A divorce application, readily available from a number of sources, is the written framework that must be prepared and presented to the court. It must contain some key elements.
It must contain as complete a summary as possible, with as much supporting detail as possible, of the assets being divided. This includes real property, saving and retirement accounts, and potential for future value generation. Some values will be relatively straightforward to calculate, such as real estate. Others will be far more difficult, such as the value of a jointly owned at home business. This may require that estimations be made by qualified professionals.
Then there is the matter of liabilities that these assets carry with them. The outstanding unpaid part of a mortgage is the classic example. A very important one is that many of these assets provide the promise of future earnings, such as a highly paying job, and that the loss of their martially merited income is a severe burden on the other party. This will not only help to determine the amount of alimony needed to continue the lifestyle of the spouse, but also becomes a key factor in the support of children and other expenses that will continue after the marriage ends. These things must be taken into consideration because they were a direct result of the marriage.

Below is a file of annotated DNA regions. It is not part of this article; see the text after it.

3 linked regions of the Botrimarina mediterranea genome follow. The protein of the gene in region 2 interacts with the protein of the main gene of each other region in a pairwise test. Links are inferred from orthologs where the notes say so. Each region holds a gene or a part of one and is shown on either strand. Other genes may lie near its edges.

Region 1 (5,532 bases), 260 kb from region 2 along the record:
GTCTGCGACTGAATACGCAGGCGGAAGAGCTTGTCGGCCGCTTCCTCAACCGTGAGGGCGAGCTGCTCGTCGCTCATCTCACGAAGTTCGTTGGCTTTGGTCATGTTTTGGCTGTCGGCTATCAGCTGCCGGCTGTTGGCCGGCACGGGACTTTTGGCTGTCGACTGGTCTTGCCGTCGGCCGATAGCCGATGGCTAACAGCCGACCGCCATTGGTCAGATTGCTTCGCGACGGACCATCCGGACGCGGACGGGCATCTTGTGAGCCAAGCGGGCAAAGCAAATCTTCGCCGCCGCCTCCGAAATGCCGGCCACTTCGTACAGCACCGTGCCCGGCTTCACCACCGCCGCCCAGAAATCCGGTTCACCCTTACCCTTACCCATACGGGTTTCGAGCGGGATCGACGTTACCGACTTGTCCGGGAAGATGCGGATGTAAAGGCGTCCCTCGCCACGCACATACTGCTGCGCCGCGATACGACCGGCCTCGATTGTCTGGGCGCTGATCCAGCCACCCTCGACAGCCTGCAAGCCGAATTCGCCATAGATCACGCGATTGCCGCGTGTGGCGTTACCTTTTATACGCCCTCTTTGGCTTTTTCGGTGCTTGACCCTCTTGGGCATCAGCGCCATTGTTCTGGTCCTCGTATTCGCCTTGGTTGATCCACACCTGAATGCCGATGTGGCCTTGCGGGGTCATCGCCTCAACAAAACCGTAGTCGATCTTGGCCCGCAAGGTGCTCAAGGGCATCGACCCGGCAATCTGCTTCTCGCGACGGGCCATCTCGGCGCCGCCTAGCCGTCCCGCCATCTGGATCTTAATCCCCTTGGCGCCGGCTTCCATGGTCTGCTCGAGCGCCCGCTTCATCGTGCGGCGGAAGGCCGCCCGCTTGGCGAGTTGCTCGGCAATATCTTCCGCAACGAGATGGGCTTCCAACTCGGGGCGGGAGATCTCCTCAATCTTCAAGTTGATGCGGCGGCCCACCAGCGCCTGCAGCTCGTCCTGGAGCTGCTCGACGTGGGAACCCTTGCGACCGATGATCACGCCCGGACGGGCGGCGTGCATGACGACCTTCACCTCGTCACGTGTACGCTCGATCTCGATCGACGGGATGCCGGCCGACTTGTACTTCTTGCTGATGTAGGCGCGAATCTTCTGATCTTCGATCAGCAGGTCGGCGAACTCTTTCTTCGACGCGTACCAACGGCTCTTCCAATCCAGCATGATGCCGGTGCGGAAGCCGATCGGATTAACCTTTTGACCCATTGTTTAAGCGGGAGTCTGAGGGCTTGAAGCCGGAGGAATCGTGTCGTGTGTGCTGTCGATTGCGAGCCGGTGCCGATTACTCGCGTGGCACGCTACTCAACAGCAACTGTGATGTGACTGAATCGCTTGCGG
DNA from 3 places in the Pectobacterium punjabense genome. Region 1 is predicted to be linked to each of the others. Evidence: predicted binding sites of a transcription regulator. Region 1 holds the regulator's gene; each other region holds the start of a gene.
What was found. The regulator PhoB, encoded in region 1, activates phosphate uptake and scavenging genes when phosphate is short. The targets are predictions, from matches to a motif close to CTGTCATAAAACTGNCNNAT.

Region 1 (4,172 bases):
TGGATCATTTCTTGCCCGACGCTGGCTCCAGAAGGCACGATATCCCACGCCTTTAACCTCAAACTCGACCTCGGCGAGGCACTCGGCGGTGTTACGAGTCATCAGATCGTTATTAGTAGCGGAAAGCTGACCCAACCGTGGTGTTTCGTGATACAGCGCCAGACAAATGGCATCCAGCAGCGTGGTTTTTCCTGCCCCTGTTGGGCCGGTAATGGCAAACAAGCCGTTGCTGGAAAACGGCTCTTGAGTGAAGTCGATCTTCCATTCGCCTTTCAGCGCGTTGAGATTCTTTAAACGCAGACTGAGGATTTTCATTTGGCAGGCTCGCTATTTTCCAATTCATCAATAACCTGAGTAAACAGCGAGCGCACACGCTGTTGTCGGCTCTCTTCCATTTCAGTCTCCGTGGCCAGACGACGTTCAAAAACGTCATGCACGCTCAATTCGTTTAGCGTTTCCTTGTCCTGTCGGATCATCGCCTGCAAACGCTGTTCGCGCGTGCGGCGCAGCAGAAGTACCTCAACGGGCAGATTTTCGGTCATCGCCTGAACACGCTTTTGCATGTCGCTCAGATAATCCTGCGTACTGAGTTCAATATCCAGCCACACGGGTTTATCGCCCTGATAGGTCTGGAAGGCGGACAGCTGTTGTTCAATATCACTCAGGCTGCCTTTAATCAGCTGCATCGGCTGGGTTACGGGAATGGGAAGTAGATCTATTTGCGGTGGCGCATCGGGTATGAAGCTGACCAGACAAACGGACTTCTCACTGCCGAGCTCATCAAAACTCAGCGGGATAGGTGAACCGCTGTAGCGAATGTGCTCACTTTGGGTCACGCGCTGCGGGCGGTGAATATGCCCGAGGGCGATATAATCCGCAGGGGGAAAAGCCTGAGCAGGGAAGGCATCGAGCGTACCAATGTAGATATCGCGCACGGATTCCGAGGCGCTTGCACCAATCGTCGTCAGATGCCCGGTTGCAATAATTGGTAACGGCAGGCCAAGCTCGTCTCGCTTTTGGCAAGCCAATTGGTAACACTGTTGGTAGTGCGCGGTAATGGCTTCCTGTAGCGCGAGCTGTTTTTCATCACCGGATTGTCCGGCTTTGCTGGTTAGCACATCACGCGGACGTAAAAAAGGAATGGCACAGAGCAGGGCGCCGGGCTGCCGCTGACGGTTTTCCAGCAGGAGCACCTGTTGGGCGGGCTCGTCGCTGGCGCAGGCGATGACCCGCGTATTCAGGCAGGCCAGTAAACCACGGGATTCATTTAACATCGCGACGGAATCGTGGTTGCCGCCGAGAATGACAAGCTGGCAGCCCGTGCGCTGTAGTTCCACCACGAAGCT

Any agreements that can be made in advance of the legal filing and submitted as part of the divorce application will greatly enhance the chances that the matter will be resolved to the best possible benefit of both parties. The divorce attorneys should handle the crafting of these agreements after the parties have made their desires clear. Unfortunately, any issue that cannot be agreed on will result in counterproposals from each party being presented to the judge, who will make the final decisions.